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Robert Mitchum: Top Ten Films

The following list is highly personal. I could have just as easily included The Sundowners, His Kind of Woman or The Red Pony — which all show Mitchum at his best — or The Yakuza, which makes excellent use of Mitchum's world weariness. Want to weigh in on your favorites? E-mail me or join the Mitchum e-mail discussion group.

Out of the Past



1. Out of the Past (1947)
Not only is this a top-notch noir, it's directed by Jacques Tourneur who helmed the excellent Catpeople and I Walked with a Zombie (both far better than their titles imply). It also boasts Mitchum at the peak of his physical splendor, tossing off the best lines of his career. The ever-riveting Kirk Douglas crackles as his rival; they were competitive actors as well, each trying to underplay the other. Bob always won. The luminous and savvy Jane Greer plays Kathie Moffett, the woman they both want. Careful what you wish for...

2. Night of the Hunter (1955)
As the murderous preacher Harry Powell, Mitchum scored one of his finest performances. No one could accuse him of sleepwalking through this one! An eerie, atmospheric mise en scène by Charles Laughton helps tilt the reality axis into nightmare. It ends all too soon, with a piffle of a showdown, but what a sinister build-up! Mitchum's villain is way over the top -- as befits this fairy-tale tinged tale. He set the tone for all villains to follow, from Dennis Hopper in Blue Velvet to Anthony Hopkins in Silence of the Lambs. Never has his deep voice been used to better effect, as his very voice pursues two children all through the day and all through the night. "Don't he ever sleep?" wonders the boy he's hunting. No, son, I don't think he does.

3. The Lusty Men (1952)
Mitchum's weary rodeo rider is a role tailor-made for him, and teamed with one of the the best directors of the 1950s, Nicholas Ray, it's a joy to behold. Only a forced happy end mars the picture. It's archetypal Mitchum: the perpetual loner and wanderer. Nothing seemed to sum up the loneliness of the actor or his character better than the scene in which he walks across a windswept field toward his childhood home, a rootless man belonging to no one but himself. It's also the best portrayal of Mitchum the womanizer, confident of his appeal to all women, yet content to let nothing happen--whether out of loyalty, pride, or indifference.

4. Pursued (1947)
This may be the first western noir, directed by Raoul Walsh with a pensive moodiness that suits the psychological backdrop. Mitchum is again an outsider, a boy adopted into a family whose dark past intersects with that of his murdered father. A rivalry with his adopted brother positions Mitchum as hero to the audience, although the whole town thinks he's a villain. Does he come to his own defense? Not Bob. He toughs it out until the climactic end.



5. Cape Fear (1961)
The other quintessential villain in Mitchum's pantheon. Max Cady, known to more people as played by Robert DeNiro in the 1991 remake. De Niro's Bible-quoting monster owes as much to The Night of the Hunter as it does to the original Cape Fear. Mitchum as the sadistic, vulgar, unstoppable Cady is truly terrifying as he stalks Gregory Peck and his family. One of Mitchum's finest moments. De Niro was Oscar-nominated for the role, but Mitchum, sadly wasn't.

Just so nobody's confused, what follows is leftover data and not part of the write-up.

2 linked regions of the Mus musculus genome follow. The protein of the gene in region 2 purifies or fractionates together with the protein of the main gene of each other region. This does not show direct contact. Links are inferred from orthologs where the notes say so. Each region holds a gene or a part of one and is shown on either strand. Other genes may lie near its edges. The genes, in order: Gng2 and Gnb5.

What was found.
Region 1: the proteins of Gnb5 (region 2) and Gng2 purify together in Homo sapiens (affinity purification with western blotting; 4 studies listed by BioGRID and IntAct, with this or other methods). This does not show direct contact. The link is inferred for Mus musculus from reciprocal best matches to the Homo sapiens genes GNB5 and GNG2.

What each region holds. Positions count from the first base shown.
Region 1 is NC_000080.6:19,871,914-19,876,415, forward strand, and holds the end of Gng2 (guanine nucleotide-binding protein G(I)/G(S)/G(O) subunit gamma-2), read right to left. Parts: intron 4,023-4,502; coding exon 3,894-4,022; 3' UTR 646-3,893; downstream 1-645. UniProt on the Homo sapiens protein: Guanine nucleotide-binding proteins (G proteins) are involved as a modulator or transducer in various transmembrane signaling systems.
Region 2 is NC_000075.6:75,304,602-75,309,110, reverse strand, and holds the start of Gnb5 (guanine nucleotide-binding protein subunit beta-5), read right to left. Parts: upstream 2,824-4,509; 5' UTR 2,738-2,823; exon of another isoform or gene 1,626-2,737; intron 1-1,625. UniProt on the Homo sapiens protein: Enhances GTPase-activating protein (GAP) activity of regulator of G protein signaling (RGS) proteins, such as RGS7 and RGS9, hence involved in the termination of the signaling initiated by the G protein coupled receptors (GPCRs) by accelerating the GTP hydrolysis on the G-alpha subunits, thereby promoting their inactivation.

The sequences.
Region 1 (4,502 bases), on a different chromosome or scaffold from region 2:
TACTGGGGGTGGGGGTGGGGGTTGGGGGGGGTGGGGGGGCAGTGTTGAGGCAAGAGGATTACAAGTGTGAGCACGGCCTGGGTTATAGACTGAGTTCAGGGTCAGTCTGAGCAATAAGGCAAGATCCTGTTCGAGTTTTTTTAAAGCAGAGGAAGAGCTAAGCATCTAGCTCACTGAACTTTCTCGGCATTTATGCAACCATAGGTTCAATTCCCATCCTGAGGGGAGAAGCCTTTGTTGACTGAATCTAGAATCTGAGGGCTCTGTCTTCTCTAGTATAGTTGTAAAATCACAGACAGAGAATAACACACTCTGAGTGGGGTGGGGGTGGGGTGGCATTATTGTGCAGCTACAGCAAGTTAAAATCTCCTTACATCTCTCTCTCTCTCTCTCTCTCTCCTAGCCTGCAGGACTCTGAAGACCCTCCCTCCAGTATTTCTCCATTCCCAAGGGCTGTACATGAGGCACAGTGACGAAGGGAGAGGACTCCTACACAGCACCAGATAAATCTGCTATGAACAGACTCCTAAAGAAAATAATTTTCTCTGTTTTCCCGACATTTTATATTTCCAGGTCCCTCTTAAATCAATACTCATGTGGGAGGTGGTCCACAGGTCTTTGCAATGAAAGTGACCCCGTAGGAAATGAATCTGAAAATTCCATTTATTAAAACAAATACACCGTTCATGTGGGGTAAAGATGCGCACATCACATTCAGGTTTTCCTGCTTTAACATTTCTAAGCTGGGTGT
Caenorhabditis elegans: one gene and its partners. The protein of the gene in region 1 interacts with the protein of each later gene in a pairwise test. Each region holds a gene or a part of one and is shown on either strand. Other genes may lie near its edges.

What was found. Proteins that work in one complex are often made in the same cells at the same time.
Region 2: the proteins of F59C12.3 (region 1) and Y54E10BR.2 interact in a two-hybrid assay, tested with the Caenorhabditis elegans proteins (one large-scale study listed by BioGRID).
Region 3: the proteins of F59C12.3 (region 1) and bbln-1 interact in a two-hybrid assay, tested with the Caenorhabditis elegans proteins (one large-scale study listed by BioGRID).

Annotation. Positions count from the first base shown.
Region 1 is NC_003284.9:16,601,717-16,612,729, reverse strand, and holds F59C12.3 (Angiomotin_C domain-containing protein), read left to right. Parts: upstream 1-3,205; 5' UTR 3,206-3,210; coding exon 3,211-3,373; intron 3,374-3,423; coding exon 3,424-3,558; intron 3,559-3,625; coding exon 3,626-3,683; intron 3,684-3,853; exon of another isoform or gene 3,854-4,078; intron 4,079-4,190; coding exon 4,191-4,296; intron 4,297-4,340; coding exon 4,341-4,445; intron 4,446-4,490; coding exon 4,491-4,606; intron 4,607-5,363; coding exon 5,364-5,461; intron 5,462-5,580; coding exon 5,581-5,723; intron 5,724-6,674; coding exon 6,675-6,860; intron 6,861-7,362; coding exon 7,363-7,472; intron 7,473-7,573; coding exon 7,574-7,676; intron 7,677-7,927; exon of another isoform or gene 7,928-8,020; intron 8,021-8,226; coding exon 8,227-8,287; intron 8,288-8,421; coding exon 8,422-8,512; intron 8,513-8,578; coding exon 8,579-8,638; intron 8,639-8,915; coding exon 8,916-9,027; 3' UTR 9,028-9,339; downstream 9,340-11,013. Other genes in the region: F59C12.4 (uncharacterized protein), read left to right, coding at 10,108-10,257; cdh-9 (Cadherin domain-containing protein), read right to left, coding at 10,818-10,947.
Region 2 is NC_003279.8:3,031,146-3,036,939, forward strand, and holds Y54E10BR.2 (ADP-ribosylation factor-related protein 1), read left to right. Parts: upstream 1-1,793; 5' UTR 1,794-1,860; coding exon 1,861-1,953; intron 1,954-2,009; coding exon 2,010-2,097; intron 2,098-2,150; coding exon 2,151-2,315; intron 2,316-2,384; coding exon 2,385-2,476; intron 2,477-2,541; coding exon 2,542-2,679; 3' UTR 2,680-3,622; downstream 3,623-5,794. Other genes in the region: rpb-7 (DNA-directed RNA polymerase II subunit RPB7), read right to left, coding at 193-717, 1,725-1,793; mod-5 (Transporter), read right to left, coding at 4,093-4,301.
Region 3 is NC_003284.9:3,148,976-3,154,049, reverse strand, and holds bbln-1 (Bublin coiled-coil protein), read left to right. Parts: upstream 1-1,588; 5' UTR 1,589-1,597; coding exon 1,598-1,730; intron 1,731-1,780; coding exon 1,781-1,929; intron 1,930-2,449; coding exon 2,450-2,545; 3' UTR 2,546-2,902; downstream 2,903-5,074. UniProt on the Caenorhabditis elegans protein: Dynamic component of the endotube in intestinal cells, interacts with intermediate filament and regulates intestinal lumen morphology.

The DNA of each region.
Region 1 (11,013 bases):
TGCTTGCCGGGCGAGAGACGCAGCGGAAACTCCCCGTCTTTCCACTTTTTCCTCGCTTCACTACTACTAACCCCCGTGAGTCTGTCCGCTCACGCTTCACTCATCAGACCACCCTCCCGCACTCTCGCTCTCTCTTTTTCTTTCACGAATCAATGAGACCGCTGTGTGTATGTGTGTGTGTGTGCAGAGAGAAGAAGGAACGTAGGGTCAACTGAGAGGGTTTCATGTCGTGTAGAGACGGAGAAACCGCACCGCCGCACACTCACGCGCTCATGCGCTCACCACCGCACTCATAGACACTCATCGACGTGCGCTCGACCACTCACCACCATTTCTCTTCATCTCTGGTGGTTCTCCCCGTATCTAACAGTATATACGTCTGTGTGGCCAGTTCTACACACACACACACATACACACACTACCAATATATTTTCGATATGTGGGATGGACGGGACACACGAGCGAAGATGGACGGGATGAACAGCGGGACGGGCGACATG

6. Heaven Knows, Mr. Allison (1957)
Why didn't Oscar smile at Mitchum for his oh-so-convincing turn as a Marine? Perhaps it's because Mitchum's gift was to make it all look so natural, he never appears to be acting. If you never saw another one of Mitchum's films, you'd swear he was merely a military grunt, with a thin veneer of respect draped over a career soldier's bluntness. Deborah Kerr was Oscar-nominated for her portrayal of a no-nonsense nun. The Oscar that year went to another military hero who got to chew up more scenery, Alec Guinness in Bridge on the River Kwai. This was Mitchum's personal favorite.

7. Holiday Affair (1949)
While not as well known as other Christmas fare such as It's a Wonderful Life or Miracle on 34th Street, this delightful romantic comedy deserves to be a classic in its own right. You'd think that Mitchum's roguish charm would be out of place in a holiday film — but you'd be wrong! Besides having a sure way with the ladies, the character of Steve Mason is also classic Mitchum, one who's droll, great with kids, and who has a strong aversion to being bound by convention.

Thunder Road 8. Thunder Road (1958)
Although Mitchum never directed, this is his most personal film. He came up with the story idea, wrote and recorded the title song (it was a minor hit), and cast his son Jim as his brother. This tale of moonshiners in the deep South trying to outrun the "revenuers" is still as good a B-movie as you'll ever see. Rent it with an Elvis movie, say, Kid Creole or Roustabout.

9. El Dorado (1967)
A sequel to--or remake of--Rio Bravo, with Mitchum replacing Dean Martin as resident drunk and John Wayne sidekick. To see these two grand old men play off each other makes the plot irrelevant. Legendary director Howard Hawks supposedly pitched it to Mitchum like this, "Story, there's no story. You and Duke play two old cowboys." It was enough for Mitchum, and it's more than enough for the audience.

10. Farewell, My Lovely (1975)
When Mitchum played detectives in the 1940s, it was classic. When he played Philip Marlowe in this remake set in the 1940s, it was nothing less than iconic. Critics waxed rhapsodic about the lived-in look of Mitchum's face, his palpable weariness that fit the role so well. For once, the constant crack about Mitchum's sleepy look was turned into a compliment. Now critics saw that the farewell of the title might apply to Mitchum himself. He spoke of retiring, but thankfully, worked intermittently for twenty more years.